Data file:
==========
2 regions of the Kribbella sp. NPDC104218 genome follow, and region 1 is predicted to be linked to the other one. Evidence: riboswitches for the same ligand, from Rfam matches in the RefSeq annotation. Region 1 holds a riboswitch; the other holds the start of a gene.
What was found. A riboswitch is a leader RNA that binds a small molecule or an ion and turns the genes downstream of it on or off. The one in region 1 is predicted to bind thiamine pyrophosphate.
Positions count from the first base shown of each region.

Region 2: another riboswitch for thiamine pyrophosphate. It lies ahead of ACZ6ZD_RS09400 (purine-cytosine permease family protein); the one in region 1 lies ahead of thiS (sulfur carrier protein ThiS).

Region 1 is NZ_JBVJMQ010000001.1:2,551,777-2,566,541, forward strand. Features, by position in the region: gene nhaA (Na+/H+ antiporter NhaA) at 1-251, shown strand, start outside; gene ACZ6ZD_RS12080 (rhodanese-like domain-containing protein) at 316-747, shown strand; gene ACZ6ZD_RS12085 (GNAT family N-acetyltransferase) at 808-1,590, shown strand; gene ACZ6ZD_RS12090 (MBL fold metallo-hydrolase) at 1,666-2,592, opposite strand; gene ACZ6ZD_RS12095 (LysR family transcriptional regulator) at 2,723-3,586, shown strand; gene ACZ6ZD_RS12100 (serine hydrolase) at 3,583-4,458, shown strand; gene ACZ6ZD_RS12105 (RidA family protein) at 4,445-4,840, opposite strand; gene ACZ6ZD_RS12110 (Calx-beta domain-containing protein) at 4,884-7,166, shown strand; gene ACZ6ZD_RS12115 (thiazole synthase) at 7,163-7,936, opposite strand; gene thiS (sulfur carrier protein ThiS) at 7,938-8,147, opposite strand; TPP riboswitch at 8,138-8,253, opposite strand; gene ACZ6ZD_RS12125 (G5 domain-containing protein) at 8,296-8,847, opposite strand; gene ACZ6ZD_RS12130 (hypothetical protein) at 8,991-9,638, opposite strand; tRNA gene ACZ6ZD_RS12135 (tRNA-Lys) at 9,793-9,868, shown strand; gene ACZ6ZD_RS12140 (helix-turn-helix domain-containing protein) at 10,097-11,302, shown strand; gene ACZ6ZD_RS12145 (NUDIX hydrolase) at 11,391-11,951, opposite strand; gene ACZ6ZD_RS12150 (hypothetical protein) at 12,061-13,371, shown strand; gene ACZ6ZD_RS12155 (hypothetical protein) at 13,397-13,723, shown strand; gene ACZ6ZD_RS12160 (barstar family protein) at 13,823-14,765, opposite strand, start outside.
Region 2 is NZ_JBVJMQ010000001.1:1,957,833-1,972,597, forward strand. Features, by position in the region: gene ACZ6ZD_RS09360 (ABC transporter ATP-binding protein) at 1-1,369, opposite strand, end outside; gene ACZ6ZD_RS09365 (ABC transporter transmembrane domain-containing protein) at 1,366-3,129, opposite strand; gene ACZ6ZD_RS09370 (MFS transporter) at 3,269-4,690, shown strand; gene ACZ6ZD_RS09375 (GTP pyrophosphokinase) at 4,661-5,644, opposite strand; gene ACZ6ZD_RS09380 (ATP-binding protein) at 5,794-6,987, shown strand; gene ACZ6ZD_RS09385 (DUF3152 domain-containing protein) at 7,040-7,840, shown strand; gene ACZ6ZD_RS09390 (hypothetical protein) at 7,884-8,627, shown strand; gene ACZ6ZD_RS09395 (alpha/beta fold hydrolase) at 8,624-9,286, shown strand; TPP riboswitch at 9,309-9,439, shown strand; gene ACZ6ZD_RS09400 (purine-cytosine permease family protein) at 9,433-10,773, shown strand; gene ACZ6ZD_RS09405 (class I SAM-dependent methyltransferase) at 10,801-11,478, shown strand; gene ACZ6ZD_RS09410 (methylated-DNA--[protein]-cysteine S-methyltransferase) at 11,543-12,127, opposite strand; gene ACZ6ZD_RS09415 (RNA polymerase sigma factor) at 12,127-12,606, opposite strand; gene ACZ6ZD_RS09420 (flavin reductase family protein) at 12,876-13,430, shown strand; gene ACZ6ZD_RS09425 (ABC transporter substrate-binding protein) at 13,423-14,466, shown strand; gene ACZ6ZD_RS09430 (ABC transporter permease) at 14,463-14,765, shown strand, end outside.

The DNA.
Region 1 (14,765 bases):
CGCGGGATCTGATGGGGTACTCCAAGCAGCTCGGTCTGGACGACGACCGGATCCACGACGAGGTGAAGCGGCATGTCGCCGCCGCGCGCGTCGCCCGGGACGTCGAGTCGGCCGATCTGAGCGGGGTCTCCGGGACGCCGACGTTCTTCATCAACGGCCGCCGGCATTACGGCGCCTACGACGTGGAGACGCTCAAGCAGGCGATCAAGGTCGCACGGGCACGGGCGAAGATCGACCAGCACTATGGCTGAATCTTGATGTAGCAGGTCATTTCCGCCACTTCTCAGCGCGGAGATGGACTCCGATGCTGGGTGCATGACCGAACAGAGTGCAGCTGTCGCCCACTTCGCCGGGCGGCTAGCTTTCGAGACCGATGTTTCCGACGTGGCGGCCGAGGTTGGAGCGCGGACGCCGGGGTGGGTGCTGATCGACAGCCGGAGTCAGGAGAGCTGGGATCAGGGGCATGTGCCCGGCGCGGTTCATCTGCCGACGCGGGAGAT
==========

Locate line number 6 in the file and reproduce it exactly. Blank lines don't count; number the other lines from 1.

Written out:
Region 2 is NZ_JBVJMQ010000001.1:1,957,833-1,972,597, forward strand. Features, by position in the region: gene ACZ6ZD_RS09360 (ABC transporter ATP-binding protein) at 1-1,369, opposite strand, end outside; gene ACZ6ZD_RS09365 (ABC transporter transmembrane domain-containing protein) at 1,366-3,129, opposite strand; gene ACZ6ZD_RS09370 (MFS transporter) at 3,269-4,690, shown strand; gene ACZ6ZD_RS09375 (GTP pyrophosphokinase) at 4,661-5,644, opposite strand; gene ACZ6ZD_RS09380 (ATP-binding protein) at 5,794-6,987, shown strand; gene ACZ6ZD_RS09385 (DUF3152 domain-containing protein) at 7,040-7,840, shown strand; gene ACZ6ZD_RS09390 (hypothetical protein) at 7,884-8,627, shown strand; gene ACZ6ZD_RS09395 (alpha/beta fold hydrolase) at 8,624-9,286, shown strand; TPP riboswitch at 9,309-9,439, shown strand; gene ACZ6ZD_RS09400 (purine-cytosine permease family protein) at 9,433-10,773, shown strand; gene ACZ6ZD_RS09405 (class I SAM-dependent methyltransferase) at 10,801-11,478, shown strand; gene ACZ6ZD_RS09410 (methylated-DNA--[protein]-cysteine S-methyltransferase) at 11,543-12,127, opposite strand; gene ACZ6ZD_RS09415 (RNA polymerase sigma factor) at 12,127-12,606, opposite strand; gene ACZ6ZD_RS09420 (flavin reductase family protein) at 12,876-13,430, shown strand; gene ACZ6ZD_RS09425 (ABC transporter substrate-binding protein) at 13,423-14,466, shown strand; gene ACZ6ZD_RS09430 (ABC transporter permease) at 14,463-14,765, shown strand, end outside.